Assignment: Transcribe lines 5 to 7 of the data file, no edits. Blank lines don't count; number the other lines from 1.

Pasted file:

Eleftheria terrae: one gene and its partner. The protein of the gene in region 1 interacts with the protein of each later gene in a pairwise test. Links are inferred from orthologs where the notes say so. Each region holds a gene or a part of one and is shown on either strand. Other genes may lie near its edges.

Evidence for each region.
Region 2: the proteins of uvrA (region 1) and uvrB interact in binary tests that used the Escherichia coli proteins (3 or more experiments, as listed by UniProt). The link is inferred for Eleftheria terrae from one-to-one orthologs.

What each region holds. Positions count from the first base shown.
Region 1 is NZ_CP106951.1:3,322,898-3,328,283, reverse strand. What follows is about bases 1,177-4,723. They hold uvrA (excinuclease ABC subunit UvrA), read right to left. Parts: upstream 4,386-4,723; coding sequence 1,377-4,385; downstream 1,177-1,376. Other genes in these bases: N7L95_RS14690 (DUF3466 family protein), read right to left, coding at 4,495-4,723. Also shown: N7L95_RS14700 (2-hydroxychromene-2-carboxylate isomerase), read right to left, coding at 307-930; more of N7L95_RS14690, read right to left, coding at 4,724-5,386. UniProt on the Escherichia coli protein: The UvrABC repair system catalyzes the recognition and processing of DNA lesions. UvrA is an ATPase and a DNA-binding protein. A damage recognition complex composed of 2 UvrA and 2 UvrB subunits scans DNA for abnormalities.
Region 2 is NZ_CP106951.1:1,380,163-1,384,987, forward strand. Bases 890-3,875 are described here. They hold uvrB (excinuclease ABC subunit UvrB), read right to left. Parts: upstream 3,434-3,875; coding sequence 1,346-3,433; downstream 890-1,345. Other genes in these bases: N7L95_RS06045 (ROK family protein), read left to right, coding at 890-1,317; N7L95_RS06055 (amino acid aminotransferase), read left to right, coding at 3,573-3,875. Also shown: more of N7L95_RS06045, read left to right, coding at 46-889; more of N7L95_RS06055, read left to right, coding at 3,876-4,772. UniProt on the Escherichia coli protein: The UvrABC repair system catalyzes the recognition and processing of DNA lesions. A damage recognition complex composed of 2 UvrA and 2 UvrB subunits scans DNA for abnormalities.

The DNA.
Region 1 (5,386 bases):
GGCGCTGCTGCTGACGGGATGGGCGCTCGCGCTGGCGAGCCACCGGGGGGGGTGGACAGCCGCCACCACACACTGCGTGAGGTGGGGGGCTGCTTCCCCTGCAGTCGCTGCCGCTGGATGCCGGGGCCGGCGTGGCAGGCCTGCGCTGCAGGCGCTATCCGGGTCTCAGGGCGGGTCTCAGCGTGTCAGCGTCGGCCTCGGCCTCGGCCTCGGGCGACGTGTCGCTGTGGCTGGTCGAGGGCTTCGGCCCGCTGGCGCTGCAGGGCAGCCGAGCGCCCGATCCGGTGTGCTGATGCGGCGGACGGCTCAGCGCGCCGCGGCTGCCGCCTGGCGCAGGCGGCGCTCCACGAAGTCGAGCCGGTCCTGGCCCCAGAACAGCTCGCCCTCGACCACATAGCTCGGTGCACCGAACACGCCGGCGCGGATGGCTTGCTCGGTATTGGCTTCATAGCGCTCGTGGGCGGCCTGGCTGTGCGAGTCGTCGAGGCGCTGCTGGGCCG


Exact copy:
Region 1 is NZ_CP106951.1:3,322,898-3,328,283, reverse strand. What follows is about bases 1,177-4,723. They hold uvrA (excinuclease ABC subunit UvrA), read right to left. Parts: upstream 4,386-4,723; coding sequence 1,377-4,385; downstream 1,177-1,376. Other genes in these bases: N7L95_RS14690 (DUF3466 family protein), read right to left, coding at 4,495-4,723. Also shown: N7L95_RS14700 (2-hydroxychromene-2-carboxylate isomerase), read right to left, coding at 307-930; more of N7L95_RS14690, read right to left, coding at 4,724-5,386. UniProt on the Escherichia coli protein: The UvrABC repair system catalyzes the recognition and processing of DNA lesions. UvrA is an ATPase and a DNA-binding protein. A damage recognition complex composed of 2 UvrA and 2 UvrB subunits scans DNA for abnormalities.
Region 2 is NZ_CP106951.1:1,380,163-1,384,987, forward strand. Bases 890-3,875 are described here. They hold uvrB (excinuclease ABC subunit UvrB), read right to left. Parts: upstream 3,434-3,875; coding sequence 1,346-3,433; downstream 890-1,345. Other genes in these bases: N7L95_RS06045 (ROK family protein), read left to right, coding at 890-1,317; N7L95_RS06055 (amino acid aminotransferase), read left to right, coding at 3,573-3,875. Also shown: more of N7L95_RS06045, read left to right, coding at 46-889; more of N7L95_RS06055, read left to right, coding at 3,876-4,772. UniProt on the Escherichia coli protein: The UvrABC repair system catalyzes the recognition and processing of DNA lesions. A damage recognition complex composed of 2 UvrA and 2 UvrB subunits scans DNA for abnormalities.

The DNA.